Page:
a movie about a detective being stalked by a killer
This is the time of year when hunters are stalking the woods for deer.
She called the police because her ex-boyfriend was stalking her.
She angrily stalked out of the room.
Recent Examples on the Web
In late October, farmers in northern India, particularly wheat growers in the states of Punjab and Haryana northwest of Delhi, use a cheap and easy method to clear their paddy fields for fresh sowing—lighting fires to burn off stalks left behind after harvesting.—WIRED, 13 Nov. 2023 The resulting compositions play off each other chromatically and spatially: A Slinky mimics the curving neck of a stalk of wild garlic, while a fringed purple tulip’s peeling petals evoke the undone wrapper of a grape lollipop.—Chloe Malle, Vogue, 8 Nov. 2023 Ask that friend or stranger to walk really far away from you (roughly one city block) and then stalk towards you, very slowly and expressionless.—Vulture, 31 Oct. 2023 In addition, caterpillars of azure and swallowtail butterflies move off their host plants during the autumn, in search of upright stalks to keep their chrysalises off the ground.—Tovah Martin, Washington Post, 30 Oct. 2023 The genetic mixing resulted in a wheat variety with a strong stalk that produced a golden-colored flour favored by Indians.—Keith Schneider, New York Times, 28 Sep. 2023 Deep in eastern Brazil's Atlantic Forest, a team of biologists spotted a fuzzy purple stalk protruding from the leaf litter on the ground.—Allison Parshall, Scientific American, 1 Sep. 2023 In the future, terrifying creatures stalk humans, drawn to their sound.—Amy MacKelden, ELLE, 28 Aug. 2023 The mottled beans that are parboiled and salted, the toxic pokeweed cooked into tasty greens, the dumplings wrapped in hickory leaves and tied with stalks of rush — these, like the milkies, are meant to be shared.—Jacey Fortin Mike Belleme, New York Times, 21 Oct. 2023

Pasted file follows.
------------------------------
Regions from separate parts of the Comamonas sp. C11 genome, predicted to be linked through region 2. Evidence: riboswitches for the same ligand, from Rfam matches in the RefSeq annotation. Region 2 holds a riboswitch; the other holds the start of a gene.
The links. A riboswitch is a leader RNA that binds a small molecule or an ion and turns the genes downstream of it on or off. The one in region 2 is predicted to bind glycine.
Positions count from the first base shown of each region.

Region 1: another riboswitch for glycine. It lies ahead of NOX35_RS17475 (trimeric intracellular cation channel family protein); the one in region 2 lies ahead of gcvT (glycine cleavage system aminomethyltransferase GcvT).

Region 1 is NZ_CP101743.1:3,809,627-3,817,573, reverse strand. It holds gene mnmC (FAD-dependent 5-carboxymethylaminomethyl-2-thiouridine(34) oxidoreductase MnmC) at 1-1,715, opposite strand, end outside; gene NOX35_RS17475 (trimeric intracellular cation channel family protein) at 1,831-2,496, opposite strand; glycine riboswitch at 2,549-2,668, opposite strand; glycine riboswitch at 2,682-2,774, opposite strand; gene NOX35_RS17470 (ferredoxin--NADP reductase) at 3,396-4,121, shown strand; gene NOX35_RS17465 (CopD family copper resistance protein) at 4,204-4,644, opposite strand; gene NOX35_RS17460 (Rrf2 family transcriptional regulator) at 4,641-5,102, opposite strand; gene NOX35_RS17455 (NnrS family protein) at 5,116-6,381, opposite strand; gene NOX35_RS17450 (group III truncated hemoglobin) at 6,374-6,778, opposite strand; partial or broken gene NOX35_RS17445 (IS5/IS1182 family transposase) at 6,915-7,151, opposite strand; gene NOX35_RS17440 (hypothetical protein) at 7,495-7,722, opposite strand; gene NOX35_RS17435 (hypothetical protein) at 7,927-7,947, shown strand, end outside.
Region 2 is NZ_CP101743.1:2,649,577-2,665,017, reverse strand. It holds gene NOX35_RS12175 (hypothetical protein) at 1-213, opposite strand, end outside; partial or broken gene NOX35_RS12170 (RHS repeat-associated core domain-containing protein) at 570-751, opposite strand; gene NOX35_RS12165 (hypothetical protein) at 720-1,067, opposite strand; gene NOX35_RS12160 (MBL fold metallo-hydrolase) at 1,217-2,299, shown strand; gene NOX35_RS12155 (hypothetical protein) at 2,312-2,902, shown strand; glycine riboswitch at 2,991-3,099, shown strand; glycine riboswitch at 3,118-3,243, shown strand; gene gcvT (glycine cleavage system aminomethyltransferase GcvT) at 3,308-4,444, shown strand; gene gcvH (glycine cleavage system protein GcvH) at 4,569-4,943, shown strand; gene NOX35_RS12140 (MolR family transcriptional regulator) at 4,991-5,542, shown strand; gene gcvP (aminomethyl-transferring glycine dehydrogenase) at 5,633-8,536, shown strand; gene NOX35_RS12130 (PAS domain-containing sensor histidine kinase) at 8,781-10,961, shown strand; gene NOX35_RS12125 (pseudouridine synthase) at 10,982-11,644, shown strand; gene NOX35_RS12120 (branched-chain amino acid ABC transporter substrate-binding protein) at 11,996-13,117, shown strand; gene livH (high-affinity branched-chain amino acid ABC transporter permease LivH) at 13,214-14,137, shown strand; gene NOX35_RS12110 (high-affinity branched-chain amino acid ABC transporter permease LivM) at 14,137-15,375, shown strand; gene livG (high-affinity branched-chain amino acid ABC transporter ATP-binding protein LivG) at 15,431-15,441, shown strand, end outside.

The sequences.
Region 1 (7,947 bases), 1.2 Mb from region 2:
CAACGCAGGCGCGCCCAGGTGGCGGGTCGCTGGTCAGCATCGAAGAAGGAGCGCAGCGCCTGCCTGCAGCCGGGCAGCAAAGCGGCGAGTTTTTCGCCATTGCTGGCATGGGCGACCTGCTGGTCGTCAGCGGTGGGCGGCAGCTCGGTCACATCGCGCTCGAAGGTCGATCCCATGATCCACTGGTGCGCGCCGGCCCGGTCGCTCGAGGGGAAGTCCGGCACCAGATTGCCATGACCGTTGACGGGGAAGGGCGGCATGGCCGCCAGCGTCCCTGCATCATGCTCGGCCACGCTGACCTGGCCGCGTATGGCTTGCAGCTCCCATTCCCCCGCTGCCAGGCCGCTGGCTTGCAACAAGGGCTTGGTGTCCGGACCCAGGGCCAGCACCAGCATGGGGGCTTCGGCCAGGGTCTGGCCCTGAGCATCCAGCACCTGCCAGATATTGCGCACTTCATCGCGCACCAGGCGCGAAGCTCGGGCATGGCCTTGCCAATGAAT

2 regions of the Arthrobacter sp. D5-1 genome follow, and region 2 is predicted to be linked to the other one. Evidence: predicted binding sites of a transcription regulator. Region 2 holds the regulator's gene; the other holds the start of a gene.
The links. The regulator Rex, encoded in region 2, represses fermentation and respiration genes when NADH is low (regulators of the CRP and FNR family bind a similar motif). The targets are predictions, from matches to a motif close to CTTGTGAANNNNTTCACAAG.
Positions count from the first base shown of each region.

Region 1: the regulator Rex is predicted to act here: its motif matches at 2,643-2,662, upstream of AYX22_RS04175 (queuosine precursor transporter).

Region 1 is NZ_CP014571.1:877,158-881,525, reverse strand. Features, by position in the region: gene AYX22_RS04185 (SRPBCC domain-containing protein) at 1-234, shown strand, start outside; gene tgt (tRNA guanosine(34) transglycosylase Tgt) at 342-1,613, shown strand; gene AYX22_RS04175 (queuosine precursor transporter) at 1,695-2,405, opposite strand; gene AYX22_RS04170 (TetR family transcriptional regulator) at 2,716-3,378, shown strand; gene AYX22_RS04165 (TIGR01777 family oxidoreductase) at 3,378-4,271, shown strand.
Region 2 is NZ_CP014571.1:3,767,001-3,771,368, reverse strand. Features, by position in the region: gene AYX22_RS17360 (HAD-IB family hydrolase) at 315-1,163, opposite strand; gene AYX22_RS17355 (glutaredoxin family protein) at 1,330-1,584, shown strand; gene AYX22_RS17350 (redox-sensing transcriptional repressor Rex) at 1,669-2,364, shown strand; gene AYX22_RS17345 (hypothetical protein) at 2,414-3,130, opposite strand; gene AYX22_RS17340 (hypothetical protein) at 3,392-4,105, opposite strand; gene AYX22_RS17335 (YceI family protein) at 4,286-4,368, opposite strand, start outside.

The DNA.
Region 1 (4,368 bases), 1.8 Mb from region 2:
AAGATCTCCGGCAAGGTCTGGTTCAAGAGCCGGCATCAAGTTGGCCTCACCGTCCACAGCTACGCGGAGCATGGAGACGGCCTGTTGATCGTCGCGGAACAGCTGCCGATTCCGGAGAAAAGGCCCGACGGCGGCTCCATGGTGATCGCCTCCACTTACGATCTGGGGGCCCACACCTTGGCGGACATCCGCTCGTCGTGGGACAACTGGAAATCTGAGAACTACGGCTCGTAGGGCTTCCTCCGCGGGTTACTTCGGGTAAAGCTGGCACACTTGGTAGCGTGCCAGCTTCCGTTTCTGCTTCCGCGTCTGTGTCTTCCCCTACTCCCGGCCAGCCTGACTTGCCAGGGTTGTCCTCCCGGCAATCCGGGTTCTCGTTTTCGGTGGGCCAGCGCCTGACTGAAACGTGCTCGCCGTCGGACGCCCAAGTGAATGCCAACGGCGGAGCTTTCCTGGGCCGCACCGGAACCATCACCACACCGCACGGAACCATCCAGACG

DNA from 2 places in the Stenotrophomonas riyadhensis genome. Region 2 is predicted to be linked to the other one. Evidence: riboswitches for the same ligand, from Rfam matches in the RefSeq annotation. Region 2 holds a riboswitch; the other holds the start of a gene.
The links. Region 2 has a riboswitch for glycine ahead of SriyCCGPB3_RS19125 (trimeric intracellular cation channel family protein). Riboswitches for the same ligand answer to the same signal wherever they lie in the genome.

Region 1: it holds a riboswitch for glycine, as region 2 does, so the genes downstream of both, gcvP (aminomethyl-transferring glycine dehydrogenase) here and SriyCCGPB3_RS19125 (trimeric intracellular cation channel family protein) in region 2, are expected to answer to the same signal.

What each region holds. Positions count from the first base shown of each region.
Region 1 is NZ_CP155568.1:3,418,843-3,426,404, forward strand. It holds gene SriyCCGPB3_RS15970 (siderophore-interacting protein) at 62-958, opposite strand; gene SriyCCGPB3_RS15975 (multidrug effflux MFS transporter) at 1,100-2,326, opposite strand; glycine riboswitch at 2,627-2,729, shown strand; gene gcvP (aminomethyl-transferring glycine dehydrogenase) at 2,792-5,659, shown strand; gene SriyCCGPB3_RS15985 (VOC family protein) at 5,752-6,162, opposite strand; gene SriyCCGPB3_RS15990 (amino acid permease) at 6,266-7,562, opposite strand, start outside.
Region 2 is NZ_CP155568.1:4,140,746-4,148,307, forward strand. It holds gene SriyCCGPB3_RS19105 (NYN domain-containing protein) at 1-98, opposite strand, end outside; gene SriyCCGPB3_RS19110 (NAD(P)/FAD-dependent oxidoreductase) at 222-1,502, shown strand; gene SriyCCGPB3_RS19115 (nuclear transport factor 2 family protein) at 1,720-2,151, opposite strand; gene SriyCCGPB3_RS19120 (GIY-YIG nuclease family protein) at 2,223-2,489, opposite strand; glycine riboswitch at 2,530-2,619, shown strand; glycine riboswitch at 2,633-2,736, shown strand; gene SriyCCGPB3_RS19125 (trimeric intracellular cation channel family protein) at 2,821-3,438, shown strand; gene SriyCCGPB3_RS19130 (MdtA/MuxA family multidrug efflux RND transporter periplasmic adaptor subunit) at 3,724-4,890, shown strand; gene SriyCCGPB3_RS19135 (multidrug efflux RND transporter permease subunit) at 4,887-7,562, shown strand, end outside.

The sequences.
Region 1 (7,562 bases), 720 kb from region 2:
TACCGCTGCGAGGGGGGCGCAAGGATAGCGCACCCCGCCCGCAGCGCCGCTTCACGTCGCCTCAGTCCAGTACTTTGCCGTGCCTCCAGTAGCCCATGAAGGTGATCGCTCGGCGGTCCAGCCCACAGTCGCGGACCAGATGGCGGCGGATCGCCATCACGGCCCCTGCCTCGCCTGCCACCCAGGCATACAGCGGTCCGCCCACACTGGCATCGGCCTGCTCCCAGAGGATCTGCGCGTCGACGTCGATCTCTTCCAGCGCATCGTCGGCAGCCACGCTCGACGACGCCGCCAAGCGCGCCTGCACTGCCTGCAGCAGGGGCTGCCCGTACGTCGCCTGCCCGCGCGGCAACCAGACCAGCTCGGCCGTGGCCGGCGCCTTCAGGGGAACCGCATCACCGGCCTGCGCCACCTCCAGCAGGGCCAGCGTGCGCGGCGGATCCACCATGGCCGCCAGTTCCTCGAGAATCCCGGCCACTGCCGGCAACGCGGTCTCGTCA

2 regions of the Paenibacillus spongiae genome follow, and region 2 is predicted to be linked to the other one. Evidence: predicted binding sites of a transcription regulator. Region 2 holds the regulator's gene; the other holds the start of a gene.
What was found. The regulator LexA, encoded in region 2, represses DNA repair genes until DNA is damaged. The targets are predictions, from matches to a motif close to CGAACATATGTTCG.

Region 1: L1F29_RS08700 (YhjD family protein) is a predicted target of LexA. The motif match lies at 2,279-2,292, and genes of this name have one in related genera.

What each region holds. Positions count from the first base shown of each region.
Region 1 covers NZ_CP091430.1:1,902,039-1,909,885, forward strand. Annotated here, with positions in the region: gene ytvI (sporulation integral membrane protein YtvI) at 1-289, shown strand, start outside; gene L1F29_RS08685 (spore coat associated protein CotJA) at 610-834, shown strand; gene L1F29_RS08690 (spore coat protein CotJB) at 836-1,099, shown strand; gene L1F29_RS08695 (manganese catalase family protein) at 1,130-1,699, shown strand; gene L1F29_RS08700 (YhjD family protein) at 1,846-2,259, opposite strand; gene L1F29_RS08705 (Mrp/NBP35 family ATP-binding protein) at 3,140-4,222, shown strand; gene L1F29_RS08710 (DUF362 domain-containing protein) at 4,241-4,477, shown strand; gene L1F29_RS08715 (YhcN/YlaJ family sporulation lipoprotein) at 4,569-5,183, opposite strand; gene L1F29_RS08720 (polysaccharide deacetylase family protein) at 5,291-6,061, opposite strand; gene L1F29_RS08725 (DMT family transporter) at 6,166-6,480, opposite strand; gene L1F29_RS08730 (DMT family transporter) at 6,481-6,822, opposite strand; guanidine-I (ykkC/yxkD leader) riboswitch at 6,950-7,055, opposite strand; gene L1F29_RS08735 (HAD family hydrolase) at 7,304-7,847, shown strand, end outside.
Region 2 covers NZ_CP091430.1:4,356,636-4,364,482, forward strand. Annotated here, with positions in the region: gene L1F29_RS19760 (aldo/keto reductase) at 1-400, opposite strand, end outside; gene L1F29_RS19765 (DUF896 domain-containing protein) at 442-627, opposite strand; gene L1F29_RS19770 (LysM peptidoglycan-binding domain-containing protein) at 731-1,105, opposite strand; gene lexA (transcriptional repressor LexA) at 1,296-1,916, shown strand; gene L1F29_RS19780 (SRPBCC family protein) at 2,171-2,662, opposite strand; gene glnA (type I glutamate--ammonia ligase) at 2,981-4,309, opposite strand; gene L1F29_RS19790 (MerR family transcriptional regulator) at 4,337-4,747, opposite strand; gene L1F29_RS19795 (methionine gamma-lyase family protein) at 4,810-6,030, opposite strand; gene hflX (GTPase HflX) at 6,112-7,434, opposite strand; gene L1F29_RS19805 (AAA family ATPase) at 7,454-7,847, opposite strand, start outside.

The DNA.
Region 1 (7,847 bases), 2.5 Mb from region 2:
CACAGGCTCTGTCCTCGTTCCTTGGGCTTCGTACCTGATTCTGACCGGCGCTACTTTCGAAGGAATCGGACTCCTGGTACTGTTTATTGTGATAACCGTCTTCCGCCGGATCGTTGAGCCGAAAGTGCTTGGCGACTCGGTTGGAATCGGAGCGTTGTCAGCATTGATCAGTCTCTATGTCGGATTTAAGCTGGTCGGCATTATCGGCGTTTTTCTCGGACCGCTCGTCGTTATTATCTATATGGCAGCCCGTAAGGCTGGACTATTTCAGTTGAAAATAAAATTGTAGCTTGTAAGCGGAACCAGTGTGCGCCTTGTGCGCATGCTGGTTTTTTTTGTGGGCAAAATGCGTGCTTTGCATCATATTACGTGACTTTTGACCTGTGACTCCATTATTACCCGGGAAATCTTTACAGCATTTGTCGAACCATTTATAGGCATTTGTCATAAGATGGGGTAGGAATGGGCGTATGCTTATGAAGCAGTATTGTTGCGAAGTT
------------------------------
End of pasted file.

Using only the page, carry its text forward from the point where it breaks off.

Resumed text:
Billie Eilish obtained a restraining order against a man who’s been stalking her and threatening her friends and family.—Emily St. Martin, Los Angeles Times, 17 Nov. 2023 Violence stalked the Middle East as fighting between newly independent Israel and its neighbors created a massive humanitarian crisis and threatened a wider war.—Walter Russell Mead, WSJ, 13 Nov. 2023 Raised in a family of sport hunters who stalked pheasants and other wild game, Ms. Davis was a meat lover who became a vegan.—Trip Gabriel, New York Times, 11 Nov. 2023 Viral excitement and suspicion are swirling around a new app that claims to show Instagram users how others are stalking their content.—Angela Yang, NBC News, 7 Nov. 2023 Six months on, Ted (Jane) and Amanda (Chamoun) investigate a bizarre local murder and an exotic drug ring, whilst Amanda tangles with an old enemy and a new love, and Ted’s past stalks him and his family to Crimson Lake – with deadly consequences.—Leo Barraclough, Variety, 15 Oct. 2023 Someone else’s sleeping self is stalked by a gangling figure bathed in blood.—Anthony Lane, The New Yorker, 3 Nov. 2023 Over the years, her public persona often overshadowed her prodigious output, especially in Britain, where she was stalked by rapacious tabloids.—Nancy Hass, New York Times, 2 Nov. 2023 Corn stalks work similarly to brown material but take longer to decompose.—Julia Jacobo, ABC News, 1 Nov. 2023 See More
These examples are programmatically compiled from various online sources to illustrate current usage of the word 'stalk.' Any opinions expressed in the examples do not represent those of Merriam-Webster or its editors. Send us feedback about these examples.
Middle English stalke; akin to Old English stela stalk, support
Middle English, from Old English bestealcian; akin to Old English stelan to steal — more at steal